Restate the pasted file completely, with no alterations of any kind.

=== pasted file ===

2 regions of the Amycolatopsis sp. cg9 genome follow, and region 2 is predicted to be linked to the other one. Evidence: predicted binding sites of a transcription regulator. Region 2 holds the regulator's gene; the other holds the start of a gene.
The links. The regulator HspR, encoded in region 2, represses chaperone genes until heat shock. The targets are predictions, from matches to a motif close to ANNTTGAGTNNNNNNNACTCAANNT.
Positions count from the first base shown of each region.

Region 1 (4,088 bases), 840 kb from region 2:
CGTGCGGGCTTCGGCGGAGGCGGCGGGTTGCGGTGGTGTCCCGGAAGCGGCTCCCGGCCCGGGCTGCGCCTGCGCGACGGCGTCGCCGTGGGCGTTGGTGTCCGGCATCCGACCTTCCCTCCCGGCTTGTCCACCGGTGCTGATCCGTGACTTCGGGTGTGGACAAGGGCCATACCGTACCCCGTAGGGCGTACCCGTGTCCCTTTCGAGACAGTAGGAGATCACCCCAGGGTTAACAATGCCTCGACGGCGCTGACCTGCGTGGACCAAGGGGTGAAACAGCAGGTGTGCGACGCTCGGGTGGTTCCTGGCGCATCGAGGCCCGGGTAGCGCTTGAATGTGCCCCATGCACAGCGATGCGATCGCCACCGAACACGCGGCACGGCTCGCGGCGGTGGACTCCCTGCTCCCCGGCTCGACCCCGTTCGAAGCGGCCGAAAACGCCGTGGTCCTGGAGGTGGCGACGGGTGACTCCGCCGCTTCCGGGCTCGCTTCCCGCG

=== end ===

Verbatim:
2 regions of the Amycolatopsis sp. cg9 genome follow, and region 2 is predicted to be linked to the other one. Evidence: predicted binding sites of a transcription regulator. Region 2 holds the regulator's gene; the other holds the start of a gene.
The links. The regulator HspR, encoded in region 2, represses chaperone genes until heat shock. The targets are predictions, from matches to a motif close to ANNTTGAGTNNNNNNNACTCAANNT.
Positions count from the first base shown of each region.

Region 1 (4,088 bases), 840 kb from region 2:
CGTGCGGGCTTCGGCGGAGGCGGCGGGTTGCGGTGGTGTCCCGGAAGCGGCTCCCGGCCCGGGCTGCGCCTGCGCGACGGCGTCGCCGTGGGCGTTGGTGTCCGGCATCCGACCTTCCCTCCCGGCTTGTCCACCGGTGCTGATCCGTGACTTCGGGTGTGGACAAGGGCCATACCGTACCCCGTAGGGCGTACCCGTGTCCCTTTCGAGACAGTAGGAGATCACCCCAGGGTTAACAATGCCTCGACGGCGCTGACCTGCGTGGACCAAGGGGTGAAACAGCAGGTGTGCGACGCTCGGGTGGTTCCTGGCGCATCGAGGCCCGGGTAGCGCTTGAATGTGCCCCATGCACAGCGATGCGATCGCCACCGAACACGCGGCACGGCTCGCGGCGGTGGACTCCCTGCTCCCCGGCTCGACCCCGTTCGAAGCGGCCGAAAACGCCGTGGTCCTGGAGGTGGCGACGGGTGACTCCGCCGCTTCCGGGCTCGCTTCCCGCG